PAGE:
INDUCTED: 2006
CATALOGUE NUMBER:
The Fleetwoods

Although the Fleetwoods’ sound was smooth, without many of the rougher edges of doo wop groups, they were one of the few vocal groups of the late ‘50s and early ‘60s to enjoy success not only on the pop charts, but also the R&B charts.  The Fleetwoods’ forte was ballads – beginning with their 1959 debut single Come Softly to Me, which became a million selling number 1 gold record.  The group racked up a number of Top forty hits over the next three years including Graduations Here, and Mr. Blue, and nearly all of them were ballads.  Although the group never recorded together after 1963, their songs – particularly “Come Softly to Me” – became pop-rock classics of the pre-British Invasion era.

The original members of the group, Gary Troxel, Gretchen Christopher, and Barbara Ellis, met while attending Olympia High School in Olympia, Washington.  Originally a female duo, they initially recruited Troxel to play trumpet.  The girls had composted a song while, independently, Troxel had written a hook that went “n-do-be-do dum dum-dum do dum.”  They put them together and Come Softly to Me was born.  They began performing the song at Olympia High and were met with “why don’t you record it”.  Christopher was dancing at the time in Seattle and metBob Reisdorff, who was in the process of starting his own record label.  The group tape recorded the song and Christopher took it to him and he was excited about it.  Reisdorff and business associate Bonnie Guitar launched Dolphin (later Dolton) Records with the release of Come Softly to Me.

Chart fame was instant for the distinctive trio and the haunting and catchy song (on which the vocal was recorded acapella) shot to the top of the U.S. Charts, number five on the R&B charts, and reached the Top Ten in U.K.

Mr. Blue, a Dewayne Blackwell song originally written for the Platters, was also “number one” and made Troxel one of the leaders in the teen idol stakes.  In the midst of their success he had to serve two years of active duty in the Navy.  Vic Dana, who later became a solo star, replacedTroxel on tours when necessary.  Despite Troxel’s absence, the hits continued totaling nine Top 40 hits between 1959 and 1963 and included the Top ten hit Tragedy, a revival of the Thomas Wayne song.  The Fleetwoods recorded a total ten albums for Liberty Records.  Since that time there have been numerous Fleetwoods’ records repackaged with the best being in Troxel’s opinion“Come Softly to Me The Very Best of The Fleetwoods” released in 1993 on EMI.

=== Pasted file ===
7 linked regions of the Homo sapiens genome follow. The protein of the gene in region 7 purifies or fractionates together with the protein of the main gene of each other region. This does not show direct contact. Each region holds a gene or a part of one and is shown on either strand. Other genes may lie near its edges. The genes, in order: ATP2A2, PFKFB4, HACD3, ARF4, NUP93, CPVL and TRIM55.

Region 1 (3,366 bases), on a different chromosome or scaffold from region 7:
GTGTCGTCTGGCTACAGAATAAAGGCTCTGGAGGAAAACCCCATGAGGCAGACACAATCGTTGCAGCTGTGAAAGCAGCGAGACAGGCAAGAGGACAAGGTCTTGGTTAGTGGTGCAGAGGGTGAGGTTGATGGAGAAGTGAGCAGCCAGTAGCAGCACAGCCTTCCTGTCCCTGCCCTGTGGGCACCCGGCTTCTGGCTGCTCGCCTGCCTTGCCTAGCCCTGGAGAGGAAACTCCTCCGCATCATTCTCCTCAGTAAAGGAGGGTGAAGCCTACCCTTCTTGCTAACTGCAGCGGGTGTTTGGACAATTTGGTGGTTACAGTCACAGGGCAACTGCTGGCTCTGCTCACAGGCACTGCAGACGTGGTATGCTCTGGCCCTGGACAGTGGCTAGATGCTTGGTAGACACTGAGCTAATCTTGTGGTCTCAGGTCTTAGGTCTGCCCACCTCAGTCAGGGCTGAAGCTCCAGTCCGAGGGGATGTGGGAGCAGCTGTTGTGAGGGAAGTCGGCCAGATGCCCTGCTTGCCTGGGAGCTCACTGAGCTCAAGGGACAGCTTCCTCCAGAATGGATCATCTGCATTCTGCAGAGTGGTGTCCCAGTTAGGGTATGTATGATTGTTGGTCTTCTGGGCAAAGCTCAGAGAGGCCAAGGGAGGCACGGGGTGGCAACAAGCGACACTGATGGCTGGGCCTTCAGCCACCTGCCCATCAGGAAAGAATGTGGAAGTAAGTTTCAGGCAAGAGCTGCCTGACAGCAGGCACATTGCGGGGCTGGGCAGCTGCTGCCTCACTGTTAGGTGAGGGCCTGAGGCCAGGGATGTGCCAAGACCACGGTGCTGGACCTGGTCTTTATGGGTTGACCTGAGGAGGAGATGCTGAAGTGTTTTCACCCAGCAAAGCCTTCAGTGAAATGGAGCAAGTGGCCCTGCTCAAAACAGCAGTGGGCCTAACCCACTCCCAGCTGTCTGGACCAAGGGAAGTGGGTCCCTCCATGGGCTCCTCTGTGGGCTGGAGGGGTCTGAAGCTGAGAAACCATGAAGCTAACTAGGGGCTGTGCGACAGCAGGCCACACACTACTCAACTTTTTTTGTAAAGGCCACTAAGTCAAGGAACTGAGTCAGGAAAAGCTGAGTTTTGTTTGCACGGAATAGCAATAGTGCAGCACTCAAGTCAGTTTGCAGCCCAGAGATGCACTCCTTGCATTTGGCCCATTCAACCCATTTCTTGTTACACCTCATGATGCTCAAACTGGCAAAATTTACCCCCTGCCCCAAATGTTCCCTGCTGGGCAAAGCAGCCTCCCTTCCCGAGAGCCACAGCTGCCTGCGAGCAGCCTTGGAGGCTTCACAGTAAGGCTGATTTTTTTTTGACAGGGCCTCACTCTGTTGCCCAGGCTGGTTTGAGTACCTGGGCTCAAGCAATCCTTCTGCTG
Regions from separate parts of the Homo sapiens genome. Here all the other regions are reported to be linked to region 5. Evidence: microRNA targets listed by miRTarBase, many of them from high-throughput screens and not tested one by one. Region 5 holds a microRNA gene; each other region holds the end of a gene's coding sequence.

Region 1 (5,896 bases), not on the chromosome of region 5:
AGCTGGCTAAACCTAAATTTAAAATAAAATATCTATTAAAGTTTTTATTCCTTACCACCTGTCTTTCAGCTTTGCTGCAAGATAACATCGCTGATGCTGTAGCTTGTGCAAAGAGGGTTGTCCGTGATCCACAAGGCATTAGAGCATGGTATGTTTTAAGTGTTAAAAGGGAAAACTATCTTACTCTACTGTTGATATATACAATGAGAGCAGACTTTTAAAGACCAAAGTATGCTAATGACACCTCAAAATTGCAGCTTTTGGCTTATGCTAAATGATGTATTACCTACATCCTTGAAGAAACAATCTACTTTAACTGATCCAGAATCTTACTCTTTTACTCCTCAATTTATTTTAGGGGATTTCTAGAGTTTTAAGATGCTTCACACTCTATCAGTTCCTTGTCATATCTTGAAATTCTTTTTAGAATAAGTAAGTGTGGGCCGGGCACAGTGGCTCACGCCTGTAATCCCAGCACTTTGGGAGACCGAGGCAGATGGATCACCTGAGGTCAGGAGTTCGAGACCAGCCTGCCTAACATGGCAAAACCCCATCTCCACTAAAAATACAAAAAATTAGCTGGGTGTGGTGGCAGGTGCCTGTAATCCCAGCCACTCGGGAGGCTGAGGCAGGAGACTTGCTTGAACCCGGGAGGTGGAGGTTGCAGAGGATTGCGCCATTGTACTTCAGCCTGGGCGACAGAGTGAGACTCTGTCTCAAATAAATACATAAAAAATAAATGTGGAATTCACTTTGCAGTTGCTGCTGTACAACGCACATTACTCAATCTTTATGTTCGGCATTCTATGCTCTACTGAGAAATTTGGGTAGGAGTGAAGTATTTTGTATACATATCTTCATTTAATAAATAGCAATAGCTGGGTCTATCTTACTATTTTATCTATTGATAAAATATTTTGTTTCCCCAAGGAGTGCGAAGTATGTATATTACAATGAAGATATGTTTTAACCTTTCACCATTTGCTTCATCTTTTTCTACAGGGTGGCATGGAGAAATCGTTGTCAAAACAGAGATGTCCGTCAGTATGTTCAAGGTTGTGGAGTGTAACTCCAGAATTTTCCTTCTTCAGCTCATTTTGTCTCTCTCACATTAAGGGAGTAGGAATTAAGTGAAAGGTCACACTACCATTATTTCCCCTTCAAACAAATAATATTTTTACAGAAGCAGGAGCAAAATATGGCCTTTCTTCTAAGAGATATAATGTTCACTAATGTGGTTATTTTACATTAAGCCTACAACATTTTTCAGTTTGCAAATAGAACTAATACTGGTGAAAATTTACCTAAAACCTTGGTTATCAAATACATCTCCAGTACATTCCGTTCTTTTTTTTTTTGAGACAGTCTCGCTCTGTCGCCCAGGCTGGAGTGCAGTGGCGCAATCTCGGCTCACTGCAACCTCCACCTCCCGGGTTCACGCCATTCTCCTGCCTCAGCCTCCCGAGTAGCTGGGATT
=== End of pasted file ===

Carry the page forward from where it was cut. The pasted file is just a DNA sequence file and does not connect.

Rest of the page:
The Fleetwoods performed a few “oldies” revival shows in the early 1970’s.  In the late 70’s Ellisand Troxel did a couple of shows together and re-recorded their hits for K-Tel records.  In the early 1980’s, Ellis decided to retire from performing.  Troxel teamed up again with Christopherand replacement Cheryl Huggins.  They performed together until 1985.

Currently both Gretchen Christopher and Gary Troxel each continue to perform with their individual groups at PBS television Doo Wop shows, oldies concerts, special private functions, and nightclub showrooms and performing arts centers throughout the country.  Each has recorded various CD’s of Fleetwoods standard hits and other material.

The Fleetwoods have been inducted into:
2006            The Vocal Group Hall of Fame
2006            Doo-Wop Hall Of Fame of America
2005            Olympia High School Alumni Hall of Fame
1988            Northwest Music Hall of Fame

Christopher’s websites are:  www.thefleetwoods.com, www.fleetwoods.com.  E-Mail: Gretchen@thefleetwoods.com.
Christopher continues to perform as a soloist and as The Fleetwoods featuring Gretchen Christopher.

Troxel asks to be billed as The Fleetwoods featuring original lead singer Gary Troxel.
Troxel’s website is:  www.thefleetwoods.us.  E-Mail:  garyfleetwood@aol.com, ndobedo@aol.com

By The Vocal Group Hall of Fame
Based on a biography by Stephen Thomas Erlewine

Copyright Vocal Group Hall Of Fame Foundation. All Rights Reserved.